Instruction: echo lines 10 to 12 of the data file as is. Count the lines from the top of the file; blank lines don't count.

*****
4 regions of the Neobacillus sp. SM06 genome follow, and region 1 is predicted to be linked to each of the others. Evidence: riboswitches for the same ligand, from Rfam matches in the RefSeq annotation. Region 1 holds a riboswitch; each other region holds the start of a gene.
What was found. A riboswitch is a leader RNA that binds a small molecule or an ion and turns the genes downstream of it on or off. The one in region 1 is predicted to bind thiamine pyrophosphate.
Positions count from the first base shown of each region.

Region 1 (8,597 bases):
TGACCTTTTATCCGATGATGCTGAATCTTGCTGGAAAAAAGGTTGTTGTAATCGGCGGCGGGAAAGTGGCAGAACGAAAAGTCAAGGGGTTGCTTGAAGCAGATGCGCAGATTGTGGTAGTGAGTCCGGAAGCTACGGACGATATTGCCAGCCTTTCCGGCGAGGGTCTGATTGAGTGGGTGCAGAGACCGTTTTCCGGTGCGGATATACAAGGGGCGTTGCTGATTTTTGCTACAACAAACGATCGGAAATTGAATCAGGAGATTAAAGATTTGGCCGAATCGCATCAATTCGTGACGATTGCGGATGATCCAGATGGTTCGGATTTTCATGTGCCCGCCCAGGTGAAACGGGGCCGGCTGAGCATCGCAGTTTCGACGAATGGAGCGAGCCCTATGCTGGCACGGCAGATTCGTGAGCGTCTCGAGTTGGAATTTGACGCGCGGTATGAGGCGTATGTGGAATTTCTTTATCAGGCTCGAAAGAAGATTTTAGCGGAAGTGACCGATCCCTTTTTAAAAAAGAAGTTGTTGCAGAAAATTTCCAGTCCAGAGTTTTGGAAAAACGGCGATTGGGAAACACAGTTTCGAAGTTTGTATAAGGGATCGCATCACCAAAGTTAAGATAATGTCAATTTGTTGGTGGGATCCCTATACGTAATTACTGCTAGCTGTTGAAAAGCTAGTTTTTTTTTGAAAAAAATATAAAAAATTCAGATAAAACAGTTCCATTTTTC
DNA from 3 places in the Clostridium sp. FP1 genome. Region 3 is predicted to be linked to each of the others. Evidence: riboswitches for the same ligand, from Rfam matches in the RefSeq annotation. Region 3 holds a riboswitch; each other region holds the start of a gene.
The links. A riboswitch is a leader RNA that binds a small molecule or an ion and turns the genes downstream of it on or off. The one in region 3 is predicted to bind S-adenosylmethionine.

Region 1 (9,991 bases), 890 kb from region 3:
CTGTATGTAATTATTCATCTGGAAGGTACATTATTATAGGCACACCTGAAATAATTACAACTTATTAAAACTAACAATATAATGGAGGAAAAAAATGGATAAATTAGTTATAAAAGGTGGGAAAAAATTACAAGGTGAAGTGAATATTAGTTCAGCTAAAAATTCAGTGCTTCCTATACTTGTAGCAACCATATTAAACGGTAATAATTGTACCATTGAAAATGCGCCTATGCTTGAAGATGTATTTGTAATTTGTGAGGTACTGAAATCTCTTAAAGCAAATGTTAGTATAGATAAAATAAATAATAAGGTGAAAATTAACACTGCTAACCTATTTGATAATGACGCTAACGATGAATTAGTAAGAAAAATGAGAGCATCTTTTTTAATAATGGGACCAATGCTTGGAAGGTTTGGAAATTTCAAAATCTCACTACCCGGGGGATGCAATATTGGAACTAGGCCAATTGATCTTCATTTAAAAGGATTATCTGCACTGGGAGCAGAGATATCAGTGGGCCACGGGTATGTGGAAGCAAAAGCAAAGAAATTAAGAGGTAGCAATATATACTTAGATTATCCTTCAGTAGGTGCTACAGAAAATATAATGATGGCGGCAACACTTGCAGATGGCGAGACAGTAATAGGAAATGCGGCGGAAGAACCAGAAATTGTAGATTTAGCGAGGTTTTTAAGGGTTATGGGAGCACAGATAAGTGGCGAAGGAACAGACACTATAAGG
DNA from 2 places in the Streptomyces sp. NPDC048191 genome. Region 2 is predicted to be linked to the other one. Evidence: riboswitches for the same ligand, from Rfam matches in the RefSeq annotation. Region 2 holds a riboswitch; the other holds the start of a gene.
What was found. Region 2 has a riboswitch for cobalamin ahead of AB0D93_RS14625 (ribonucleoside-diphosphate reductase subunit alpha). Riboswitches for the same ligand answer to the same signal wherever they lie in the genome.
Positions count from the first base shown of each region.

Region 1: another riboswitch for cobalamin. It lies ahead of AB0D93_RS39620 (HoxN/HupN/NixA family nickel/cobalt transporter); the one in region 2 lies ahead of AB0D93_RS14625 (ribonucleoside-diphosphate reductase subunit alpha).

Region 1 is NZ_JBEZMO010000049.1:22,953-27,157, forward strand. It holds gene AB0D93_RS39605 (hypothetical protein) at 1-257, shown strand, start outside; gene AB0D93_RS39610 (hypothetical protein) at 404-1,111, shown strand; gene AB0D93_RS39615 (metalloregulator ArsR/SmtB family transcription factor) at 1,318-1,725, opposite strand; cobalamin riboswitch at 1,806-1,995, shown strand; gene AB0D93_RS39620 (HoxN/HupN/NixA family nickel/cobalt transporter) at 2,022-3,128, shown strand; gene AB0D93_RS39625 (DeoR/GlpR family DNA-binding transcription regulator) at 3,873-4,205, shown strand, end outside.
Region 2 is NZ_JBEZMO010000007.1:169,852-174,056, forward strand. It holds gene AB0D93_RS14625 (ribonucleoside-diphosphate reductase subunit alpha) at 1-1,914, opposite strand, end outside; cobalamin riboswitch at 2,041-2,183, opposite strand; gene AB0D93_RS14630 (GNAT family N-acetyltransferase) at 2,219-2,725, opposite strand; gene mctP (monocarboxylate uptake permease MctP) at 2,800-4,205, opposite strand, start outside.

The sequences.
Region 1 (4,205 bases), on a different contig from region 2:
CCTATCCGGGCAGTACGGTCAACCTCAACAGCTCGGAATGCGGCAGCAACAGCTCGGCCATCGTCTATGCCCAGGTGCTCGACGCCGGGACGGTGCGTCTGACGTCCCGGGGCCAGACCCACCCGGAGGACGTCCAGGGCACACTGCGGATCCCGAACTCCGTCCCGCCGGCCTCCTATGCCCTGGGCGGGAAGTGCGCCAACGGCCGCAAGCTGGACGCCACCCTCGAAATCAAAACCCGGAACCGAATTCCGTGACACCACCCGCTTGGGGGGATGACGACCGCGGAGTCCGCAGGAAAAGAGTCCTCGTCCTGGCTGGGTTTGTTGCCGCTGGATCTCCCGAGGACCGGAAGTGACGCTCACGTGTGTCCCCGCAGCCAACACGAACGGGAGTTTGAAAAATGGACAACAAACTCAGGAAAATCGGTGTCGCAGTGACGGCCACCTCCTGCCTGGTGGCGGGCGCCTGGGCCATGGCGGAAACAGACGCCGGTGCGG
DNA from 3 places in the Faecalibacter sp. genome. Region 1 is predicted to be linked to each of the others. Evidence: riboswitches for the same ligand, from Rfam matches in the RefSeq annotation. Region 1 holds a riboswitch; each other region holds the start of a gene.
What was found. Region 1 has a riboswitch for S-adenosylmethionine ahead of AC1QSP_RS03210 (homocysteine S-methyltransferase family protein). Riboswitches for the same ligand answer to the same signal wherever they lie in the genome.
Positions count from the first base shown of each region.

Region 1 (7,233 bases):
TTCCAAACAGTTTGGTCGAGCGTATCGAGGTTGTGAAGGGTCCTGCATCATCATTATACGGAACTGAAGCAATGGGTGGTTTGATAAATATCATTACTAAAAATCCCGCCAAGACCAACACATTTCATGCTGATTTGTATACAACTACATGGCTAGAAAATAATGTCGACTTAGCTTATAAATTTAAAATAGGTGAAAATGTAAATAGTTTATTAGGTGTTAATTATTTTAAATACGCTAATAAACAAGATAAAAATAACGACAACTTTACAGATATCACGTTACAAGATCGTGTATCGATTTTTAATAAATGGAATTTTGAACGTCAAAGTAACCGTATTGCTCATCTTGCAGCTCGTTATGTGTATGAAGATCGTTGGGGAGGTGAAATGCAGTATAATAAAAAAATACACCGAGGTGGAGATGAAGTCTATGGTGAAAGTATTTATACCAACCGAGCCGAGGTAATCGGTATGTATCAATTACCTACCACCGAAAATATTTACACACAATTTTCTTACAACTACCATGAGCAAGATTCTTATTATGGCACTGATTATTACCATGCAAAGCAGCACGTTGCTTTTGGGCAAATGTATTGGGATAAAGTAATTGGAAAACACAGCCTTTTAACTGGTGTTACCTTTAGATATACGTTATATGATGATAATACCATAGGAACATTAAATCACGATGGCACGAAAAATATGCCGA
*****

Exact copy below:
DNA from 2 places in the Streptomyces sp. NPDC048191 genome. Region 2 is predicted to be linked to the other one. Evidence: riboswitches for the same ligand, from Rfam matches in the RefSeq annotation. Region 2 holds a riboswitch; the other holds the start of a gene.
What was found. Region 2 has a riboswitch for cobalamin ahead of AB0D93_RS14625 (ribonucleoside-diphosphate reductase subunit alpha). Riboswitches for the same ligand answer to the same signal wherever they lie in the genome.
Positions count from the first base shown of each region.